Tennessee Human Rights Commission battling new biases

Tennessee Human Rights Commission battling new biases

February 22nd, 2012 by Perla Trevizo in News


From July 1, 2010-June 30, 2011

10,893: Calls received

1,056: Inquiries resulted

673: Inquiries accepted for investigation

Source: Tennessee Human Rights Commission


Created in 1963 by Gov. Frank Clement as the Tennessee Human Relations Commission to advise the public on their human rights, research and make reports on human relations and report the findings to the governor.

In 1978, when the Tennessee Human Rights Act became law, it transformed the commission into an enforcement agency.

In 1983, it became the Tennessee Human Rights Commission.

Today, it prohibits discrimination based on race, color, creed, religion, sex, age, disability, familial status and national origin.

Source: Tennessee Human Rights Commission


Visit www.tn.gov/humanrights or call 1-800-251-3589.

Discrimination still exists in Tennessee, it just looks different than it did 30 years ago, a state official says.

There no longer are signs prohibiting any racial or ethnic group from entering a business, but people are being denied access to housing and employment opportunities, said Beverly Watts, executive director of the Tennessee Human Rights Commission.

On Tuesday, Watts held the first roundtable discussion in Chattanooga since the commission started an outreach initiative across the state two years ago.

The goal of the program is for communities to learn and understand what the commission does and to establish partnerships, Watts told about 50 attendees representing area churches, government agencies and nonprofits.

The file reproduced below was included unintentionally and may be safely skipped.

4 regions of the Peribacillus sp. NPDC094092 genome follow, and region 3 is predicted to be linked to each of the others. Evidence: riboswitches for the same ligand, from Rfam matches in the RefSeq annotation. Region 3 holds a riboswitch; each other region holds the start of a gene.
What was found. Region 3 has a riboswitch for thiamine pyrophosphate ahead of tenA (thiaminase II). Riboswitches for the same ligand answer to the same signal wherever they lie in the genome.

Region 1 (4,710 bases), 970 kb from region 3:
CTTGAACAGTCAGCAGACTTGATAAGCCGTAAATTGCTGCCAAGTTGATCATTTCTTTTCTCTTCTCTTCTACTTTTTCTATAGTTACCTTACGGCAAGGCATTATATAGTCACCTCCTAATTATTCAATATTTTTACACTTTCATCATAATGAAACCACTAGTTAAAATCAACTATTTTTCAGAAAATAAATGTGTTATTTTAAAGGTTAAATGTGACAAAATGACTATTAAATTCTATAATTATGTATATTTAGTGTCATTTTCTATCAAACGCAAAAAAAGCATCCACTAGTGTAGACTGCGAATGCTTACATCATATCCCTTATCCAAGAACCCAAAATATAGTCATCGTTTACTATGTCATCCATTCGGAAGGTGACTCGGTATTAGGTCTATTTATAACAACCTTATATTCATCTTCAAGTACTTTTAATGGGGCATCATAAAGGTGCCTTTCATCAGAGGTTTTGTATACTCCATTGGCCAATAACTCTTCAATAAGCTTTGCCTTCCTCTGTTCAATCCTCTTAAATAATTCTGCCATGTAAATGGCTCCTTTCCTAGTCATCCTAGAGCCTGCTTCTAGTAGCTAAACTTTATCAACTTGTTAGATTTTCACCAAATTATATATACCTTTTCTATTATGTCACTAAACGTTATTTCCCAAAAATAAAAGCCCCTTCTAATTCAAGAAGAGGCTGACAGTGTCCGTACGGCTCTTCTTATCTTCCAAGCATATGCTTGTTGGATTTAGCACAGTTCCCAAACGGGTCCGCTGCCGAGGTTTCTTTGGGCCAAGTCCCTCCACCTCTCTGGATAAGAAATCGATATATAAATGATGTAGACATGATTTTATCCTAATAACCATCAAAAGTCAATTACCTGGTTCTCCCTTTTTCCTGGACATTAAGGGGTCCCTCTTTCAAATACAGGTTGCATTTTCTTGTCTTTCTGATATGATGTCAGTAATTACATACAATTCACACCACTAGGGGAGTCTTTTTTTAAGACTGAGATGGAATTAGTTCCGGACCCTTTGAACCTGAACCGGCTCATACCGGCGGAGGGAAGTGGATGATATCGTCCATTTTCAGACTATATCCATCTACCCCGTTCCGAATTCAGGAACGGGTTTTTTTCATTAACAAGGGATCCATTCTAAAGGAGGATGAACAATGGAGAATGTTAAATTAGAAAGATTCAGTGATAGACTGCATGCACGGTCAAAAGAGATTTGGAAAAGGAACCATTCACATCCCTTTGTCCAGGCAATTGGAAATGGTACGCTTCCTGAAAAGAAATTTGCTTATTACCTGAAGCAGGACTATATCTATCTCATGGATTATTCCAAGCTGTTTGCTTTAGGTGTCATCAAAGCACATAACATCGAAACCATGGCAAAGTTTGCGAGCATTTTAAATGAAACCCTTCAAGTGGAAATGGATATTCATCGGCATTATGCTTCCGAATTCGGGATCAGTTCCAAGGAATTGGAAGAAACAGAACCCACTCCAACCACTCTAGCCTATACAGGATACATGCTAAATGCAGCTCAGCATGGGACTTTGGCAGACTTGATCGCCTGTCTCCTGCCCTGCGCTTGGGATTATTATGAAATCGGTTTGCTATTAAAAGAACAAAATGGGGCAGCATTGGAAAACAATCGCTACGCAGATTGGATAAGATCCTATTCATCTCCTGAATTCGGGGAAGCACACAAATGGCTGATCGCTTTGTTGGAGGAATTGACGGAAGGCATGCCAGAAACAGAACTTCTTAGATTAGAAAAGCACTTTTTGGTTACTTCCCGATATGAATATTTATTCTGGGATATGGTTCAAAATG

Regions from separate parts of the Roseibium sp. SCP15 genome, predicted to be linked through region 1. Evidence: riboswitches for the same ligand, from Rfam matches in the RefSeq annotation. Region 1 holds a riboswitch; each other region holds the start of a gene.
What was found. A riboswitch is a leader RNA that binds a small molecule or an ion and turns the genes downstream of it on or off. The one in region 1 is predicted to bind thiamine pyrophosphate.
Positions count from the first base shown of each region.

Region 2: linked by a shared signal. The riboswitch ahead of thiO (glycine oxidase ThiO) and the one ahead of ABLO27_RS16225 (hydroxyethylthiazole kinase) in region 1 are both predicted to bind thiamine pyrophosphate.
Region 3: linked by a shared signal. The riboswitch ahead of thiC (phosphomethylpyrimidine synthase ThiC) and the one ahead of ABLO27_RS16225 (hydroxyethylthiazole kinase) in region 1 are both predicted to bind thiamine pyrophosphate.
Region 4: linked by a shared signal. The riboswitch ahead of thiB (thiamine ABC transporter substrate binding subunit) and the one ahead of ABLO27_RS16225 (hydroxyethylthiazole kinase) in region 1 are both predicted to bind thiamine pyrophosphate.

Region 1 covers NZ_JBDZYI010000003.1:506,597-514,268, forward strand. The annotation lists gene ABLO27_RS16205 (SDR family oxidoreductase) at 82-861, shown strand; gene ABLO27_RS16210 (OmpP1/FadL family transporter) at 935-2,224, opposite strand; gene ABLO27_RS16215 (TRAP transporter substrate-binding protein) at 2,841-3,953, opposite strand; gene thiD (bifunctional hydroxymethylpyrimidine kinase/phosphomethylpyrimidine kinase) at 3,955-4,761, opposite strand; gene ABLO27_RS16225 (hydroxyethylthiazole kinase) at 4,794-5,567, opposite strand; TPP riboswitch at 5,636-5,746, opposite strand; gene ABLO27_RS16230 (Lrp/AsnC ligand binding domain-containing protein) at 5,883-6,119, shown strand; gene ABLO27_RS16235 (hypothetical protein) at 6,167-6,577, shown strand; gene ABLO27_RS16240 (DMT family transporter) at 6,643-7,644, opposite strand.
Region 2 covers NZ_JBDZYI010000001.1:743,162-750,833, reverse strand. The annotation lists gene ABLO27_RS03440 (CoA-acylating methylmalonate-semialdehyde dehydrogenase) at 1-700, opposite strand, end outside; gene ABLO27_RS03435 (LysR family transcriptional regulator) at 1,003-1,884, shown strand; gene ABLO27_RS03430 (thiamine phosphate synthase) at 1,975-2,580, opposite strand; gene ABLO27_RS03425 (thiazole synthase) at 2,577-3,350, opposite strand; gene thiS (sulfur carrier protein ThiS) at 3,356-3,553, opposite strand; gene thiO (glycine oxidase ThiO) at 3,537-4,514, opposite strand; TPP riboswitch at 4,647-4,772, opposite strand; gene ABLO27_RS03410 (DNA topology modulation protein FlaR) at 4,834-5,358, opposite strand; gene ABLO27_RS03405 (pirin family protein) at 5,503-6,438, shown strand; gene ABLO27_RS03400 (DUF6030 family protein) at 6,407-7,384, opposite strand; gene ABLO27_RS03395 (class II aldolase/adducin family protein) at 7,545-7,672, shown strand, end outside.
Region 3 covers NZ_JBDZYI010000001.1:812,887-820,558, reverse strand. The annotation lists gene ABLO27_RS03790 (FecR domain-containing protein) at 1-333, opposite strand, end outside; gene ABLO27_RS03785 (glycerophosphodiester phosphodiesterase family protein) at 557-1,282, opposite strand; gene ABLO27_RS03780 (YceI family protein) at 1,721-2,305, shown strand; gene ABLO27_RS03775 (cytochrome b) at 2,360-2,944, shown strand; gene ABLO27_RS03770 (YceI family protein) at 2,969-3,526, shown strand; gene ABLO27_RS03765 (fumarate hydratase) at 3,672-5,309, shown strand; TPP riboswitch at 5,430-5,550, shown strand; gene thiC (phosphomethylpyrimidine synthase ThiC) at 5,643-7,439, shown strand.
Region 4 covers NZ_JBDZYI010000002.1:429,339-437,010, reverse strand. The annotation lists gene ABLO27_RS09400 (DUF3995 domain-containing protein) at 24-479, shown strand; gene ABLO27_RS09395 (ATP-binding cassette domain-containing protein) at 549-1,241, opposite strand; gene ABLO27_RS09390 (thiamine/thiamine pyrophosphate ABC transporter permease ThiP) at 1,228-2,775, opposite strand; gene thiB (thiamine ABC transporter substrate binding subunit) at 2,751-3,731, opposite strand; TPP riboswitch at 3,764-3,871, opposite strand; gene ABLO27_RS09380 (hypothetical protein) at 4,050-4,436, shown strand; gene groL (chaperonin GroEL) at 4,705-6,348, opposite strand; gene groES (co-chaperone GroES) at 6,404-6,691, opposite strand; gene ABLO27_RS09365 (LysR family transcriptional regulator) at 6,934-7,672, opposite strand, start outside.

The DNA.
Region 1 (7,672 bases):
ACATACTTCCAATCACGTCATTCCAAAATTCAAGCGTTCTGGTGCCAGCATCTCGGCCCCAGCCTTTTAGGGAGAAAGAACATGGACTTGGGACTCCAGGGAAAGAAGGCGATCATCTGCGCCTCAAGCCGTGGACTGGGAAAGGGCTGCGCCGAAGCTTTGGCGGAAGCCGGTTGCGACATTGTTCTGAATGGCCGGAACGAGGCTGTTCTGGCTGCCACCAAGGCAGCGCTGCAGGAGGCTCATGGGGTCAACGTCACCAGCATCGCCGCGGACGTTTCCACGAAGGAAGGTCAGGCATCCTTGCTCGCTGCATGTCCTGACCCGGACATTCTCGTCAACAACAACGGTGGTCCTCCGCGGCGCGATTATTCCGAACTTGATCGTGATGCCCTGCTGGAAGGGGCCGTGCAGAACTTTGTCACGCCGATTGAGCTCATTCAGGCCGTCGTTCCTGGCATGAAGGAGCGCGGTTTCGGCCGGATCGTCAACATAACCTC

Hamilton County ranks third in the number of housing discrimination cases filed, after Davidson and Shelby counties, and after Davidson and Knox for the number of employment discrimination cases, according to commission data.

So far this fiscal year, which runs from July 1 through June 30, 2012, there have been 82 employment and seven housing discrimination cases filed in Hamilton County, Watts said.

"We have what I call a consistently large caseload in the Chattanooga area," she said, "because people know where to go."

The Tennessee Human Rights Commission has an office in Chattanooga, and the Office of Multicultural Affairs has a program to investigate alleged hate crimes or bias incidents.

Statewide, the largest number of discrimination cases -- about 600 -- are for employment, according to the Human Rights Commission's annual report. During the 2010-11 year, the most common basis of alleged discrimination was race, followed by gender.

Any given year, the commission receives about 10,000 calls on possible discrimination cases, data shows, but less than 10 percent are accepted for investigation.

Sometimes people are afraid of being identified or too much time has passed since the alleged discrimination took place, Watt said after Tuesday's meeting at the Second Missionary Baptist Church.

"Or sometimes people want an answer right away," and they'd rather not deal with it when told it's going to take time, she said.

J. Davis, the state director for Telamon Corp., a nonprofit that works with farm workers and children from low-income families, drove from Knoxville to learn more about how she can help her clients.

"We work with families where sometimes the adults are not documented," said Davis, and they see a lot of housing discrimination.

Queston Coleman, with the Unity Group, a local civil rights organization, said discrimination still is rampant in the community.

"There's age discrimination across the board, and employment discrimination for African-American males," he said.

Overall, the commission's meeting offered some good information, Coleman said.

"If we can just bring the information back to the grass-roots level, it can have a great impact," he said after the meeting.